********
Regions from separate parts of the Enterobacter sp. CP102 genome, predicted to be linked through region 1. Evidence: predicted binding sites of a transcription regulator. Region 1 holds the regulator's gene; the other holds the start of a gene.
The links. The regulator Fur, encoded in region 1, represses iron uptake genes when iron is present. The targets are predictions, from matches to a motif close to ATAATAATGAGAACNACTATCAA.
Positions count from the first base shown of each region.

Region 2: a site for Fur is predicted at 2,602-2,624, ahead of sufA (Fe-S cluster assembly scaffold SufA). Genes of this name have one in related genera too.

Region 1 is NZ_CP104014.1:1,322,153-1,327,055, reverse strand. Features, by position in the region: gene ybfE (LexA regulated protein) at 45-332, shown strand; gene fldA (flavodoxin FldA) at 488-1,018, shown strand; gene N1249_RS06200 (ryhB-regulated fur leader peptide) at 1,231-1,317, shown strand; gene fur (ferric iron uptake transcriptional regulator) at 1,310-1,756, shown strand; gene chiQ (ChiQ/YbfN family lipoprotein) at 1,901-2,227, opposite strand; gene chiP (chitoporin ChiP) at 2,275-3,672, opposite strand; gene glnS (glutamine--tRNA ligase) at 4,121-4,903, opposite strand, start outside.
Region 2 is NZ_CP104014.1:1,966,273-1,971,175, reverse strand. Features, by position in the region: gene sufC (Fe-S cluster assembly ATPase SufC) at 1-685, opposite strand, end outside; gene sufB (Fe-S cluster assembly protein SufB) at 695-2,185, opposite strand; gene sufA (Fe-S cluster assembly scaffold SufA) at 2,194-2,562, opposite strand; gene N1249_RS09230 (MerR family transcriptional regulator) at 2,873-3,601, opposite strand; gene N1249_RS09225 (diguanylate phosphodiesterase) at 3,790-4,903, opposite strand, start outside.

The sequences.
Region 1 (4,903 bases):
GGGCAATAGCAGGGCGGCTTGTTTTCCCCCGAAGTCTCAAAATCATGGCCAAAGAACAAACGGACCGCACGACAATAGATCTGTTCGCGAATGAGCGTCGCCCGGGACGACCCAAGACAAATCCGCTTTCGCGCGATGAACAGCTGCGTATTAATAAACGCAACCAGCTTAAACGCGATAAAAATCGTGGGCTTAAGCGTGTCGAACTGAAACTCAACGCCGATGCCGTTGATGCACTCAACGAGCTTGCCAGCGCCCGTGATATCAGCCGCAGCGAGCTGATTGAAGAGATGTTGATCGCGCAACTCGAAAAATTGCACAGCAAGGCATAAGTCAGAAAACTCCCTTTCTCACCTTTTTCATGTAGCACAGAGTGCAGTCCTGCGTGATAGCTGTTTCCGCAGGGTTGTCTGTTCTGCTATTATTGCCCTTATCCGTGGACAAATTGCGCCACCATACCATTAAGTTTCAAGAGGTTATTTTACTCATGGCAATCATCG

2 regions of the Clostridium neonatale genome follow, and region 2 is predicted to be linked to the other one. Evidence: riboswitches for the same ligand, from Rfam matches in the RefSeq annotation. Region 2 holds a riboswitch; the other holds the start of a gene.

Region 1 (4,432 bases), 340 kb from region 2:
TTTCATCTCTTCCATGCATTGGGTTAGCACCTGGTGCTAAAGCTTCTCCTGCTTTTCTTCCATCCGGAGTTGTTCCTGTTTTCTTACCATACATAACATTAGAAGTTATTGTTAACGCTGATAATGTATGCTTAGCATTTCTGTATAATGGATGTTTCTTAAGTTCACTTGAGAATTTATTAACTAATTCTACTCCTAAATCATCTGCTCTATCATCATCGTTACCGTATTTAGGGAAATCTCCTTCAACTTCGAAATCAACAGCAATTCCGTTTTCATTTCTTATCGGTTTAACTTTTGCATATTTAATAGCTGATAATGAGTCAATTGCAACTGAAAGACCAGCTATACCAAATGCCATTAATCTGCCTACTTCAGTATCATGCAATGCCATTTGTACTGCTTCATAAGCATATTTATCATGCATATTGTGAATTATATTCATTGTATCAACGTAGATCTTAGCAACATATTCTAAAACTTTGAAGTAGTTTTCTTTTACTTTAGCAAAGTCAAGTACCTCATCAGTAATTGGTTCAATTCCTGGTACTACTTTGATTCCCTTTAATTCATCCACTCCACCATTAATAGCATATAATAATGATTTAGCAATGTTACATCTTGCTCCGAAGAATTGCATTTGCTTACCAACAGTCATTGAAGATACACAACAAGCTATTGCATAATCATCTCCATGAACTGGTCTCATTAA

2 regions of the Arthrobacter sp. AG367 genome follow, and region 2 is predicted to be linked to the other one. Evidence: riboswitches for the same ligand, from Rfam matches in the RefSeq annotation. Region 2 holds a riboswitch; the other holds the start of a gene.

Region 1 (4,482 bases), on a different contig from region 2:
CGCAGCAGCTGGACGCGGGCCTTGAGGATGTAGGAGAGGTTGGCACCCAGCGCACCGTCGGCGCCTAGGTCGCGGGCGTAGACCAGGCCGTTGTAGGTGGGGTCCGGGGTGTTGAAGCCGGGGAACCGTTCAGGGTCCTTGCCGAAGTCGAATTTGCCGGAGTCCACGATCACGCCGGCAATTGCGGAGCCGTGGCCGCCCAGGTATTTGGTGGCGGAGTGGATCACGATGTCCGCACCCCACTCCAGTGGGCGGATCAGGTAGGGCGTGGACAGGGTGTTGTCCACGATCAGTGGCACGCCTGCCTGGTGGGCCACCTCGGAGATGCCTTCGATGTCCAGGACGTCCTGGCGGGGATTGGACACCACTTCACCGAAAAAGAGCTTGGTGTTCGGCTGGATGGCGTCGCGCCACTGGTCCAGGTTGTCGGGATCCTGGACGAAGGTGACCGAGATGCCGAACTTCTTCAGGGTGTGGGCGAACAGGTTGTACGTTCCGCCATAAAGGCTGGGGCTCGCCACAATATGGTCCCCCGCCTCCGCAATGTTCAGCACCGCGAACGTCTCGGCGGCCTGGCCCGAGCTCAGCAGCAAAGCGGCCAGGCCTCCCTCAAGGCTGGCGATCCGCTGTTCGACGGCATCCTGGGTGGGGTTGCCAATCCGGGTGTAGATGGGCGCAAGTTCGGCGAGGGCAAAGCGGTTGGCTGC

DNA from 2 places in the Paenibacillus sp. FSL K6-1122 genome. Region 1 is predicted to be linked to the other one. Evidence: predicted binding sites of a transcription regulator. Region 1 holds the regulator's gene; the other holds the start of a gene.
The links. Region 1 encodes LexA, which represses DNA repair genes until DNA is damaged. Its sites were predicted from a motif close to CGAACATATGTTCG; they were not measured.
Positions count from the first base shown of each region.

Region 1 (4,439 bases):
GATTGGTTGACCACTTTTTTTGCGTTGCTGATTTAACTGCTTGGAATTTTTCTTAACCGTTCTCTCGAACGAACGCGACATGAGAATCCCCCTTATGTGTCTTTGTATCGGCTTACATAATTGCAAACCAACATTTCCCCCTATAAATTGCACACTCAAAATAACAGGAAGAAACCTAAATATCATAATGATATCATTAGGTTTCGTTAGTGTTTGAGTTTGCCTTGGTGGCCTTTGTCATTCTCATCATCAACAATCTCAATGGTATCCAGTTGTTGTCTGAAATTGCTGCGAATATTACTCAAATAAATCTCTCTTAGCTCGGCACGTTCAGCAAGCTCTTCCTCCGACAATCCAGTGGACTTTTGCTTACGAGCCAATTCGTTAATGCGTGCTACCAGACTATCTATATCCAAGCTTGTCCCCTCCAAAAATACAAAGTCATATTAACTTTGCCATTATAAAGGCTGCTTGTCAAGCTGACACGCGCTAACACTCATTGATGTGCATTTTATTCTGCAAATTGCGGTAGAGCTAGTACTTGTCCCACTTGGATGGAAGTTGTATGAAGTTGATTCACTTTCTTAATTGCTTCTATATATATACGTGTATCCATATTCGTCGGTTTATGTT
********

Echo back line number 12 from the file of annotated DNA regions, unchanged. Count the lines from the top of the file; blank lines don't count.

TTTCATCTCTTCCATGCATTGGGTTAGCACCTGGTGCTAAAGCTTCTCCTGCTTTTCTTCCATCCGGAGTTGTTCCTGTTTTCTTACCATACATAACATTAGAAGTTATTGTTAACGCTGATAATGTATGCTTAGCATTTCTGTATAATGGATGTTTCTTAAGTTCACTTGAGAATTTATTAACTAATTCTACTCCTAAATCATCTGCTCTATCATCATCGTTACCGTATTTAGGGAAATCTCCTTCAACTTCGAAATCAACAGCAATTCCGTTTTCATTTCTTATCGGTTTAACTTTTGCATATTTAATAGCTGATAATGAGTCAATTGCAACTGAAAGACCAGCTATACCAAATGCCATTAATCTGCCTACTTCAGTATCATGCAATGCCATTTGTACTGCTTCATAAGCATATTTATCATGCATATTGTGAATTATATTCATTGTATCAACGTAGATCTTAGCAACATATTCTAAAACTTTGAAGTAGTTTTCTTTTACTTTAGCAAAGTCAAGTACCTCATCAGTAATTGGTTCAATTCCTGGTACTACTTTGATTCCCTTTAATTCATCCACTCCACCATTAATAGCATATAATAATGATTTAGCAATGTTACATCTTGCTCCGAAGAATTGCATTTGCTTACCAACAGTCATTGAAGATACACAACAAGCTATTGCATAATCATCTCCATGAACTGGTCTCATTAA